The energy stations of the Beijing Municipal Administrative Center supply central heating and cooling to some 3.8 million square meters of administrative office space. The energy stations are built to satisfy several stringent requirements: They have to operate 100% on clean energy and maximise the use of renewable energy source. In addition, these energy stations have to be cost effective and be a source of reliable energy supply.

Following a detailed analysis, it was determined that an approach using multiple energy sources will supply Beijing Municipal Administrative Center’s energy needs. Shallow level geothermal energy forms the primary source while the secondary source is drawn from deep level geothermal energy. Both geothermal energy sources will be supplemented by other forms of clean energy.

Contributing 60% of the district system’s designed heating load, the geothermal heat pumps are also able to supply 90% of the system’s annual heating needs. The shortfall of the heating requirements during peak periods is supplemented by gas heating.

Integrated with a smart management platform of the energy station, coupled with six regional energy stations to back up each other, the solution is a showcase of a highly efficient, safe, reliable and green energy system.

Technical details

Beijing Municipal Administrative Center Energy Station No. 2, serving a total building area of about 960,000 square meters, houses four units of YORK® CYK two-stage centrifugal high-temperature heat pumps. The heating capacity of each heat pump reaches 9,750 kilowatts and its cooling capacity is 9,150 kilowatts. In summer, the heat pumps provide chilled water at 5.5°C to the air conditioning system during the day to cool the interior spaces and supplies chilled water at 4°C at night to conserve energy. In winter months, the heat pumps provide heated water at 52°C for central heating and produce heated water at 55°C at night to store heat.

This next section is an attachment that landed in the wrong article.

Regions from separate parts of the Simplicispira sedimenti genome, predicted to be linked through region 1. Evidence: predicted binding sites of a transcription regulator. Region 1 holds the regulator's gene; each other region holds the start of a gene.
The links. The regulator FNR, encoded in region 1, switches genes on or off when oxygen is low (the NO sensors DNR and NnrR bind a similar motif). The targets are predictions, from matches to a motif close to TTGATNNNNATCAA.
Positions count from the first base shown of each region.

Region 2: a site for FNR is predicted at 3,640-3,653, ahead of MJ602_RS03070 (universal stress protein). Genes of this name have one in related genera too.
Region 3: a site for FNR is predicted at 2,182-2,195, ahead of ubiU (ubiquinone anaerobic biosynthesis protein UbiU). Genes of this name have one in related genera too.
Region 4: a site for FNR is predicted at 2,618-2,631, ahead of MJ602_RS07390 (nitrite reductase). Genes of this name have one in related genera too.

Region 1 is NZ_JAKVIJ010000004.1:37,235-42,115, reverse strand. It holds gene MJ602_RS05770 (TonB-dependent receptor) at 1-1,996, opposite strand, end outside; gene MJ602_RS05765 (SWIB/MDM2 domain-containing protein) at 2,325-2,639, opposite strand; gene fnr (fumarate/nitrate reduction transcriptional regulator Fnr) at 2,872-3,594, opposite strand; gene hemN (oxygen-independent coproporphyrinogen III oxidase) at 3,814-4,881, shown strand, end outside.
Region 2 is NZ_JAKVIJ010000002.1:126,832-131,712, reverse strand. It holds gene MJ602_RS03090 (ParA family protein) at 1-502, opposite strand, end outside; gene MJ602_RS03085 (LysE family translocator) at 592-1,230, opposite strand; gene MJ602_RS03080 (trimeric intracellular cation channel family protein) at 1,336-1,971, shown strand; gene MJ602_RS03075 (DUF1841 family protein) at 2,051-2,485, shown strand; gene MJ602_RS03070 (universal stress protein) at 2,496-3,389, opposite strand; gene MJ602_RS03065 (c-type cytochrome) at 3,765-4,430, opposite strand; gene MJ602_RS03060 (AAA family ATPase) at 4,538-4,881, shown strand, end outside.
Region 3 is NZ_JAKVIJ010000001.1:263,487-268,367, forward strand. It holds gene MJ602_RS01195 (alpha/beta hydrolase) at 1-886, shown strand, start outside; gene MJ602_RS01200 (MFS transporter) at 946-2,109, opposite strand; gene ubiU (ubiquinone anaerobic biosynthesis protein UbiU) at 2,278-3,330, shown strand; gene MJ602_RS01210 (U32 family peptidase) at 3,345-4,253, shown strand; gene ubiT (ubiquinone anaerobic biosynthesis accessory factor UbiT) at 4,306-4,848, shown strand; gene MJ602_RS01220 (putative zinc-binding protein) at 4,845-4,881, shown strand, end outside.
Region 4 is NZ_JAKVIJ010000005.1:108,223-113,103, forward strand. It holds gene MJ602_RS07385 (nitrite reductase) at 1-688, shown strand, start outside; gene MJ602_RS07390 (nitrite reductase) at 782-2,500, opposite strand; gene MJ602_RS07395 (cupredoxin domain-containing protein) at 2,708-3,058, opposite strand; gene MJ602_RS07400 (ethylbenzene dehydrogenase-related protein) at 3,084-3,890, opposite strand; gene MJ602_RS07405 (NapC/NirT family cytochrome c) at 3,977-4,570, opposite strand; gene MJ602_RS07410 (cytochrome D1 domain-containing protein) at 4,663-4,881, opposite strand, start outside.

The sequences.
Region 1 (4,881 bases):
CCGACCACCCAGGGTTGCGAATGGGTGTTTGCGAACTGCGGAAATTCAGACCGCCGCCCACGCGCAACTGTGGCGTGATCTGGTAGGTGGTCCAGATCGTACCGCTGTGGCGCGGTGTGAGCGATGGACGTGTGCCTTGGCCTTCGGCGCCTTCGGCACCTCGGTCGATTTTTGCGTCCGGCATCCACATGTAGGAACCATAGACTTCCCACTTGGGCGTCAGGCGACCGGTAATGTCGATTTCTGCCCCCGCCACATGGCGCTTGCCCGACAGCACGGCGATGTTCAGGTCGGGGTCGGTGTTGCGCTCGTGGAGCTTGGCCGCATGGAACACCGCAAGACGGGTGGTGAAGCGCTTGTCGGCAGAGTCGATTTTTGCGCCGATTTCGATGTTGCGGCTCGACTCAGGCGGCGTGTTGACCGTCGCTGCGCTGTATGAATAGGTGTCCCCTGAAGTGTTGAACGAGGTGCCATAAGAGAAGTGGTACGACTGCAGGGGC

The total heating capacity of the four heat pumps installed in the energy station reaches 39 megawatts, of which 30 megawatts are from the geothermal resources. During a single heating season (4 months) in Beijing, the total heat supply of the heat pump system is equivalent to the heat supply of 12 million cubic meters of natural gas or 15,000 tons of standard coal, which would replace 40,000 tons of CO2 emissions each year.

The Energy Station No. 2 is also equipped with regulating mechanisms. During summer months, the heat pumps can release excess heat through a cooling tower to maintain the reliability and stability of the cooling system. Under extreme cold conditions in winter, gasfired boilers will supplement the heating should the heat pumps produce insufficient heat to meet the overall heating demands.

Thanks to the combination of high efficiency centrifugal heat pumps and advanced energy storage technology, the energy station uses less energy to meet heating and cooling needs, as compared to using biomass fuels. The energy station is cost-efficient and meets the requisite clean heating goals.

The Beijing Municipal Administrative Center project is one of China’s largest energy station projects providing heating and cooling via geothermal resources. The total length of its underground geothermal pipelines totals 44 kilometers, or the equivalent in length to Beijing's Third Ring Road. The successful operation of Energy Station No. 2 sets a new benchmark for similar energy station projects of centralized large-scale utilization of geothermal energy in the country.

Case study source: Johnson Controls